A couple of years ago I had the pleasure of reading Nicole Burnham’s debut novel, Going to the Castle, and was pleasantly swept away into a modern day fairy tale. Since then I’ve felt that she was one of those great undiscovered treasures, and was excited to see her spreading her wings outside her Silhouette Romances to young adult romantic comedy as Niki Burnham. Once again she gives readers a solidly enjoyable story with Royally Jacked.
To say Valerie Winslow is having a bad week would be an understatement. Not only has her mom come out of the closet, moved in with a woman that Valerie can’t stand, and announced she’s divorcing Valerie’s dad, but now Valerie has to choose between her parents. Neither option is good as far as Valerie is concerned. Live with her mom and her new girlfriend and go to a new school; or move with her dad to the small European country of Schwerinborg where he has a new job as protocol advisor to the royal family, live in the castle, and go to a new school. The new school thing is her major issue because it means leaving behind not only her friends, but David Anderson, the guy she’s had a crush as long as she can remember, and who has finally noticed her.
Valerie decides to move to Schwerinborg with her dad, rather than stay in Virginia and explain about her mom being a lesbian. Once she gets to Schwerinborg Valerie wonders if she’s made the right decision. The place seems dark and gloomy and she knows no one. Then into her life enters Georg, a hottie who isn’t much older than Valerie, and he lives in the castle too. He’s sweet and funny and he’s a prince. But is he really interested in plain old Valerie Winslow from Vienna, Virginia?
Valerie is a fabulous heroine. Like most teenagers everything in life is a crisis and melodrama, but Valerie narrates her story in a sharp, witty manner so it doesn’t seem filled with angst. While she’s focused on her own personal issues, Valerie never comes across as shallow, and though she’s upset with her mother and how her new life affects Valerie, it’s clear that she loves her mom a lot and wants her to be happy. Valerie also has a great relationship with her dad. Most importantly, though, she comes across a genuine teenager: discussing music, email, sneaking cigarettes, boys, her chances of getting some action, and basically discovering life is unfair and griping about it.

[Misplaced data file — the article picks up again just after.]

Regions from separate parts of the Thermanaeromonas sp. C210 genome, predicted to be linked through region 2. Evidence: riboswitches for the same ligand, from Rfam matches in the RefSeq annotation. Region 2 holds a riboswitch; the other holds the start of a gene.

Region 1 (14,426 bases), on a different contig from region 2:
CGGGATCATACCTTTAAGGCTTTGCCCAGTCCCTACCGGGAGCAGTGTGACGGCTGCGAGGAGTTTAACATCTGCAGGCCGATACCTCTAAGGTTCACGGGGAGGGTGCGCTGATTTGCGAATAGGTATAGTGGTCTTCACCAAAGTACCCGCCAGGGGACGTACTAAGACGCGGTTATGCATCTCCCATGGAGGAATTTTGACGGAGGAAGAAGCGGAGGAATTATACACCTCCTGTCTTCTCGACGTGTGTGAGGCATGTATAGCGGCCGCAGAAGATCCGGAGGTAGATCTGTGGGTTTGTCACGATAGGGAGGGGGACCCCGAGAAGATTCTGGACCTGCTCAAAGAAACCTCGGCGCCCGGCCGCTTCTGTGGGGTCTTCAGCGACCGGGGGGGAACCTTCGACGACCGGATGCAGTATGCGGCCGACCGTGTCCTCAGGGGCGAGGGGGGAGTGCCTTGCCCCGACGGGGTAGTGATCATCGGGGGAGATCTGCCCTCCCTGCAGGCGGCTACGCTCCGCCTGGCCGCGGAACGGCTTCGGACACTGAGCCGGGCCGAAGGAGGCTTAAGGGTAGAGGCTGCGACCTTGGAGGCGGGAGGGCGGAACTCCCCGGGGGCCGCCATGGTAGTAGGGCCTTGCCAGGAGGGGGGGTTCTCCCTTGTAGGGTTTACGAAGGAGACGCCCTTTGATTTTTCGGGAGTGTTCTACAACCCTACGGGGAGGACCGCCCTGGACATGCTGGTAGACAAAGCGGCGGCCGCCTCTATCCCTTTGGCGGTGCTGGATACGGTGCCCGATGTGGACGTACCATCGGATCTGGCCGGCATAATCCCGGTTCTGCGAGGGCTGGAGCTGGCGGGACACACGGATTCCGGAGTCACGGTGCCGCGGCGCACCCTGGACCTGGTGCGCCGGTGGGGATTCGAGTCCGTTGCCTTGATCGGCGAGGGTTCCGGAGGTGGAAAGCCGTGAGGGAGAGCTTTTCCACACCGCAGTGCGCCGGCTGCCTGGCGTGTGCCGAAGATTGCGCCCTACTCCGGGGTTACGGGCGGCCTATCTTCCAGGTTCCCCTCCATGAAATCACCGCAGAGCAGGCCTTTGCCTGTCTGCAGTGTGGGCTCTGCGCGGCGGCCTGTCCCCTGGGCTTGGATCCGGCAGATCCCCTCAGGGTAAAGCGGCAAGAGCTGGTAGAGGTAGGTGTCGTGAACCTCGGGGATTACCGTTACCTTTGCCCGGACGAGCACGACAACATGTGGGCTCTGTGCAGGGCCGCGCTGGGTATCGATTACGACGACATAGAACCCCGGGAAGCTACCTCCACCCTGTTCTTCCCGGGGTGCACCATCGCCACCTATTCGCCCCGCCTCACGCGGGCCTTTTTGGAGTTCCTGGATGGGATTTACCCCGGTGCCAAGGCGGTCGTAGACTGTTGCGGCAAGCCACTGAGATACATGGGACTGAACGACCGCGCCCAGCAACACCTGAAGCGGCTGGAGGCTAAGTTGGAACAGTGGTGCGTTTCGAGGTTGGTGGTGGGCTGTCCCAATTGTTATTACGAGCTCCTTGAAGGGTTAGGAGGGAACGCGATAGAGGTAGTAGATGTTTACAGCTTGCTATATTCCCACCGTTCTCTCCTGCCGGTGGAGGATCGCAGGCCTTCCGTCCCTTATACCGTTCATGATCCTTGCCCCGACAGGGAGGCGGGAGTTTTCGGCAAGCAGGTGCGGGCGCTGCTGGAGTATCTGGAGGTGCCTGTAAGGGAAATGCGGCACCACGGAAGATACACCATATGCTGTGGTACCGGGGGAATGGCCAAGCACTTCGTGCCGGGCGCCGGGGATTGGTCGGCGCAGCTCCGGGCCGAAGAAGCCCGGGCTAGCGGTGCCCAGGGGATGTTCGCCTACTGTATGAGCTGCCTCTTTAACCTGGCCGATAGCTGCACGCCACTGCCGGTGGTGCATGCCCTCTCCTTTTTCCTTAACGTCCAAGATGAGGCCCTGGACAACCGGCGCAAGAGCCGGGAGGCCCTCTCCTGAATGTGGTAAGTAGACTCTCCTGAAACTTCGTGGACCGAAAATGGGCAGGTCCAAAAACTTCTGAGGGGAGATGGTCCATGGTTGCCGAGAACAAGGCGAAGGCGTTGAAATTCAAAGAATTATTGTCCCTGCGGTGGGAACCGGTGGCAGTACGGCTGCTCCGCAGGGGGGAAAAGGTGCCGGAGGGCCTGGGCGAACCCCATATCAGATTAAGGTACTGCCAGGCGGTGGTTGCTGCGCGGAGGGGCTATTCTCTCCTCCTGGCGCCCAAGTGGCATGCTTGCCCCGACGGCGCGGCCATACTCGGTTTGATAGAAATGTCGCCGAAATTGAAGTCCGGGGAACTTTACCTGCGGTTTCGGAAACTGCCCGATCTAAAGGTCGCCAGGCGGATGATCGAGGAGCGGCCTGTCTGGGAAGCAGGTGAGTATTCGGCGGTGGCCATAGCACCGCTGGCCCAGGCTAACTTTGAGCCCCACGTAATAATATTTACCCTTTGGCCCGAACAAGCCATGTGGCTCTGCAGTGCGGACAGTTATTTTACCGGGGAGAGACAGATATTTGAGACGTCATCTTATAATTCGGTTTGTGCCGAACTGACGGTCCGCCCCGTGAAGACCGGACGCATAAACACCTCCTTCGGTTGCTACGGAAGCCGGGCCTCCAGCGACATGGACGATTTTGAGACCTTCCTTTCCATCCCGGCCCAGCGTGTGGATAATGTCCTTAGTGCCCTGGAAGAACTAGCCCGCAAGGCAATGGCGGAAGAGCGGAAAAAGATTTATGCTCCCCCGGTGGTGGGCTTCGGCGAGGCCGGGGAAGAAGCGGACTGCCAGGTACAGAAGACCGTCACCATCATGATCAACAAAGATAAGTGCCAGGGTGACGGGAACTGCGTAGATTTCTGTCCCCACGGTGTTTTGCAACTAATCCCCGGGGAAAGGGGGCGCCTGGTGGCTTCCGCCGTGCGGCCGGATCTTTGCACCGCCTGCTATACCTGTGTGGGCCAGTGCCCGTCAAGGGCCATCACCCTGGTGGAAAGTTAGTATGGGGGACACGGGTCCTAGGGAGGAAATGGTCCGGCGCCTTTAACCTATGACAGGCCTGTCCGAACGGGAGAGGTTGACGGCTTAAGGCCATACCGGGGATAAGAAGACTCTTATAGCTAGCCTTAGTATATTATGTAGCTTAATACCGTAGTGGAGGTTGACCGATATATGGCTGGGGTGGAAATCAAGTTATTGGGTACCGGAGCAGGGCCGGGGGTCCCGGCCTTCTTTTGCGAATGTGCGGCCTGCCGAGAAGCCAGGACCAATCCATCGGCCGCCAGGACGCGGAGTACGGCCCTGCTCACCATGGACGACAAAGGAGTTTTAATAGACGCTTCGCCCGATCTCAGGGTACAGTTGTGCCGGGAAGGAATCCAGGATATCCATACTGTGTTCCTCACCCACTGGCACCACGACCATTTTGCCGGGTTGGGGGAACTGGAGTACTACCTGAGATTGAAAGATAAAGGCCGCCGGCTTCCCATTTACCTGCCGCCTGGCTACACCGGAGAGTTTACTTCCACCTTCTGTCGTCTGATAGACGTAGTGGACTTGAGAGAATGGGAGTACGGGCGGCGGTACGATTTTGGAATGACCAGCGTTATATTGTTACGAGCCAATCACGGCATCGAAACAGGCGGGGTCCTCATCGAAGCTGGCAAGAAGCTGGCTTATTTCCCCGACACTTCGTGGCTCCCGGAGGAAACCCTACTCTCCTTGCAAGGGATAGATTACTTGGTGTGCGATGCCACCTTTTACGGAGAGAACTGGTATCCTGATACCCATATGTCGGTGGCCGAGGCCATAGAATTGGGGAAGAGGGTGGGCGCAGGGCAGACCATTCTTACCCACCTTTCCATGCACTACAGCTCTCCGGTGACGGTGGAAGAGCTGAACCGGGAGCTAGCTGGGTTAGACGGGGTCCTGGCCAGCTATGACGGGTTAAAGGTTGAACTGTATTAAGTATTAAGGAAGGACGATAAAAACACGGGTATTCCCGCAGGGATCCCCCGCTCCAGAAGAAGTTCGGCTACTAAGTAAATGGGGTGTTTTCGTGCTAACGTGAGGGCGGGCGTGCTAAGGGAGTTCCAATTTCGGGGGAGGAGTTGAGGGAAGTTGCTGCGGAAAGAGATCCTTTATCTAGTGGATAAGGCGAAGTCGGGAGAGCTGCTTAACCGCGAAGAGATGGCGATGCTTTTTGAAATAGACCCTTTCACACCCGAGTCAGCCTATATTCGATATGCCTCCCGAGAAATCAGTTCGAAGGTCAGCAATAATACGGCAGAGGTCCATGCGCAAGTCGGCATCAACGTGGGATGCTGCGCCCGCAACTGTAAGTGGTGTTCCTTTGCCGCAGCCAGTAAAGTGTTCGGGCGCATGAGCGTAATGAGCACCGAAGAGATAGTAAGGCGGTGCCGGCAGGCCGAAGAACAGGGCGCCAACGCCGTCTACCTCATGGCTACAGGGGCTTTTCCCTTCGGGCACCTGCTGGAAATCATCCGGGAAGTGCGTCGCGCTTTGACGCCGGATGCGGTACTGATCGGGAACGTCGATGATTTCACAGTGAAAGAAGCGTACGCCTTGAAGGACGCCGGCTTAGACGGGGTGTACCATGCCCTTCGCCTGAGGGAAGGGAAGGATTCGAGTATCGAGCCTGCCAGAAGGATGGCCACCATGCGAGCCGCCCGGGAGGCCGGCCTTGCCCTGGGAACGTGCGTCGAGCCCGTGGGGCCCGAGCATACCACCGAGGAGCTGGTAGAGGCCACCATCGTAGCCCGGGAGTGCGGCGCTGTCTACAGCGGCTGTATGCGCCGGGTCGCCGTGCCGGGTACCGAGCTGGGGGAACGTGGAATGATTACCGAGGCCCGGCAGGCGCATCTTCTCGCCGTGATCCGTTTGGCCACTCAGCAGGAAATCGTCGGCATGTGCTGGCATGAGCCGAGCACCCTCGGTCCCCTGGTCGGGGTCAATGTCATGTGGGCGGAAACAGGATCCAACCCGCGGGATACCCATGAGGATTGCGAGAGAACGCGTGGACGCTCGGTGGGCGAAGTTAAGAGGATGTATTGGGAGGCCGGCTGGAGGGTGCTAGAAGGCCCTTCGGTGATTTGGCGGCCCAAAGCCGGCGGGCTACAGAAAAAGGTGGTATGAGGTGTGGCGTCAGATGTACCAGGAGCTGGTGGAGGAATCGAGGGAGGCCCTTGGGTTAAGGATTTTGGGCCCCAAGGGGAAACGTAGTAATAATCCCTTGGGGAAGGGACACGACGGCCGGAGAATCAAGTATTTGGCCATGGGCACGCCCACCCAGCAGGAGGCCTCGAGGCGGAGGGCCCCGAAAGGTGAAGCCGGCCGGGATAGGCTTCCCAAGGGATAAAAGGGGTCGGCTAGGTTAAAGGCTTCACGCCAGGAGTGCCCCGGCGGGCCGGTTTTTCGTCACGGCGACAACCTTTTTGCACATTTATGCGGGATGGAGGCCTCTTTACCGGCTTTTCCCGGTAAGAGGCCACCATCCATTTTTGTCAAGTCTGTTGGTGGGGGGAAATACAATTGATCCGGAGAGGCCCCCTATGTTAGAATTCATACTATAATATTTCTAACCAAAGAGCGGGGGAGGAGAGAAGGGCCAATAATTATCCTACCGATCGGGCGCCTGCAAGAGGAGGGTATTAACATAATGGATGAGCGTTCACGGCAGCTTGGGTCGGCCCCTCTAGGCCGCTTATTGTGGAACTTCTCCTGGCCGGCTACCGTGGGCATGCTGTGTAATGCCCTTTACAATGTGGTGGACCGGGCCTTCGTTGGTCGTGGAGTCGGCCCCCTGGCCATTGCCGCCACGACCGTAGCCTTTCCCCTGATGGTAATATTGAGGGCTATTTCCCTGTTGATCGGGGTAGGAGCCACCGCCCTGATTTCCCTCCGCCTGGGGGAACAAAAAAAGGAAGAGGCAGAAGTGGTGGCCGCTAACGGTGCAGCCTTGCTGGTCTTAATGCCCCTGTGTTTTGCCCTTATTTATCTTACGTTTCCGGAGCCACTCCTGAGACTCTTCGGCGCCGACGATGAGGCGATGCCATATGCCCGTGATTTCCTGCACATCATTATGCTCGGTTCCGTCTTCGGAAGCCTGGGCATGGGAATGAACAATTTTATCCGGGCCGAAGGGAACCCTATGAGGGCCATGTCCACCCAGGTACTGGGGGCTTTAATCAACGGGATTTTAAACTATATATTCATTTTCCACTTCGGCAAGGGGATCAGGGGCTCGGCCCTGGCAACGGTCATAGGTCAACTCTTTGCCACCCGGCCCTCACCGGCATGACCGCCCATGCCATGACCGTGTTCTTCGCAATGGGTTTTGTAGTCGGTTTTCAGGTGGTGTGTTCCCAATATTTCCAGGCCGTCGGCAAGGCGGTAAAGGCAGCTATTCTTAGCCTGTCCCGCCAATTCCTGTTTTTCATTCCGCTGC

While Georg is the hero of the piece, he’s really just a secondary character. How realistic he is as a member of a royal family is up in the air, but he’s very sweet and kind and a lovely hero. He’s attracted to Valerie because she sees him as a person first and royalty second. He’s also impressed by Valerie’s skills and intelligence and loves to talk to her. He respects her and doesn’t talk down to her, which is one of the things Valerie finds most attractive about him. Well, that and the fact he’s a total hottie.
If there’s any drawback to this story it’s the end. It stops abruptly and I was going “what? Wait? This can’t be it?” Yes it is a good idea to leave a reader wanting more, but you don’t want to have them looking at the page and the back cover thinking “This is it? What about…?” Fortunately the rest of the book was strong enough to make up for the abrupt ending, and I have it on very good authority that the sequel (which I will buy the minute it comes out) is in the works.
If you’re looking for a fun romantic comedy, whether you’re a teenager or an adult, definitely check out Royally Jacked.